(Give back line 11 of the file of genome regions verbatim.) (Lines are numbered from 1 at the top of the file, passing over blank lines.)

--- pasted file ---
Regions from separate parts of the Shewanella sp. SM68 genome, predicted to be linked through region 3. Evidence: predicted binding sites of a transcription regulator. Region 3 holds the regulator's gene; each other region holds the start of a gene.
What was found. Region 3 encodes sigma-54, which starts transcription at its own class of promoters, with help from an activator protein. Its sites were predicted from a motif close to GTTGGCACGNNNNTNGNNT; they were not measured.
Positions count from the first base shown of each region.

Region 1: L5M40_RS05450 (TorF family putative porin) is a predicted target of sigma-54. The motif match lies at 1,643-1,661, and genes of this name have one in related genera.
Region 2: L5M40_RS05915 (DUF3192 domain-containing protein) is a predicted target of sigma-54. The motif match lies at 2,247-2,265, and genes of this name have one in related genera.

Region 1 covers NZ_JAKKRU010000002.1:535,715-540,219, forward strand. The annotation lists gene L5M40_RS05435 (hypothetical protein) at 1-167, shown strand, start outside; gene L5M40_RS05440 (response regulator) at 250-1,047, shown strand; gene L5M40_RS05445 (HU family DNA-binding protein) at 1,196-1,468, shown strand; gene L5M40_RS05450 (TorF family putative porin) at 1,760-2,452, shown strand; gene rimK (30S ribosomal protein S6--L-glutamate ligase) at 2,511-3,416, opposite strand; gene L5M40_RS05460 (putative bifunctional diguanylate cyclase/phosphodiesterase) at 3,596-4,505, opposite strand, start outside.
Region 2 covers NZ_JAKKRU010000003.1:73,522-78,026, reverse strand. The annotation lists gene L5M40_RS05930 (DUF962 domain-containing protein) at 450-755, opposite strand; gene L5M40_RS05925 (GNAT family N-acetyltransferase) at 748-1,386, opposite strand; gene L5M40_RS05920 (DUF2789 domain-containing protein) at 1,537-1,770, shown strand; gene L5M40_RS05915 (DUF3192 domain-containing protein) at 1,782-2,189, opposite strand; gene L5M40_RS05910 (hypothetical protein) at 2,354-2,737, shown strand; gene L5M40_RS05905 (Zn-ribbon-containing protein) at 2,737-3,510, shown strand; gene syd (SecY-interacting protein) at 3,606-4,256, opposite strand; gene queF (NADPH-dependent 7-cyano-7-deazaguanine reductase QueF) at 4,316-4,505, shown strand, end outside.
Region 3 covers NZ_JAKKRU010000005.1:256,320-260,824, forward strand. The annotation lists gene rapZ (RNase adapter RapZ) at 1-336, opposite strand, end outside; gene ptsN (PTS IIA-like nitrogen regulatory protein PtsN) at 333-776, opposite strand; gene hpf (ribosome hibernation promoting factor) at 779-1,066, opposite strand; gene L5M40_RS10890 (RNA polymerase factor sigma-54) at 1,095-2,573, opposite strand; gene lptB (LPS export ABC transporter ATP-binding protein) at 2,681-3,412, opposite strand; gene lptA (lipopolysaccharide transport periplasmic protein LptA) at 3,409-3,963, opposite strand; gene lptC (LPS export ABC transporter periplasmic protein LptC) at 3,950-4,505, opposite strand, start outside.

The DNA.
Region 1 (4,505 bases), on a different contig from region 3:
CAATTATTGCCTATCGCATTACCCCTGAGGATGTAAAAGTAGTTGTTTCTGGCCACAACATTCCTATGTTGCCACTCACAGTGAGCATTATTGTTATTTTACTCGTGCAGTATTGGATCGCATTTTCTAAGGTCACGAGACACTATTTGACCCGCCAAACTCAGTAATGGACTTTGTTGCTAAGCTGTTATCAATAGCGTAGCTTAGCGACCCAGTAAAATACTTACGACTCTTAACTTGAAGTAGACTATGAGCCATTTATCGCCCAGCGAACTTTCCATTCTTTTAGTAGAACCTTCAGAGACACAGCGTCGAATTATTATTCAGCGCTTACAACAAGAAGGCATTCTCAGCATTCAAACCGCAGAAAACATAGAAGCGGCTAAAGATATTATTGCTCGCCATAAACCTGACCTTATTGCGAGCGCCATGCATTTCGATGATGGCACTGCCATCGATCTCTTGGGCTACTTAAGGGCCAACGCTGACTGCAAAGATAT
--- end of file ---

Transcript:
CAATTATTGCCTATCGCATTACCCCTGAGGATGTAAAAGTAGTTGTTTCTGGCCACAACATTCCTATGTTGCCACTCACAGTGAGCATTATTGTTATTTTACTCGTGCAGTATTGGATCGCATTTTCTAAGGTCACGAGACACTATTTGACCCGCCAAACTCAGTAATGGACTTTGTTGCTAAGCTGTTATCAATAGCGTAGCTTAGCGACCCAGTAAAATACTTACGACTCTTAACTTGAAGTAGACTATGAGCCATTTATCGCCCAGCGAACTTTCCATTCTTTTAGTAGAACCTTCAGAGACACAGCGTCGAATTATTATTCAGCGCTTACAACAAGAAGGCATTCTCAGCATTCAAACCGCAGAAAACATAGAAGCGGCTAAAGATATTATTGCTCGCCATAAACCTGACCTTATTGCGAGCGCCATGCATTTCGATGATGGCACTGCCATCGATCTCTTGGGCTACTTAAGGGCCAACGCTGACTGCAAAGATAT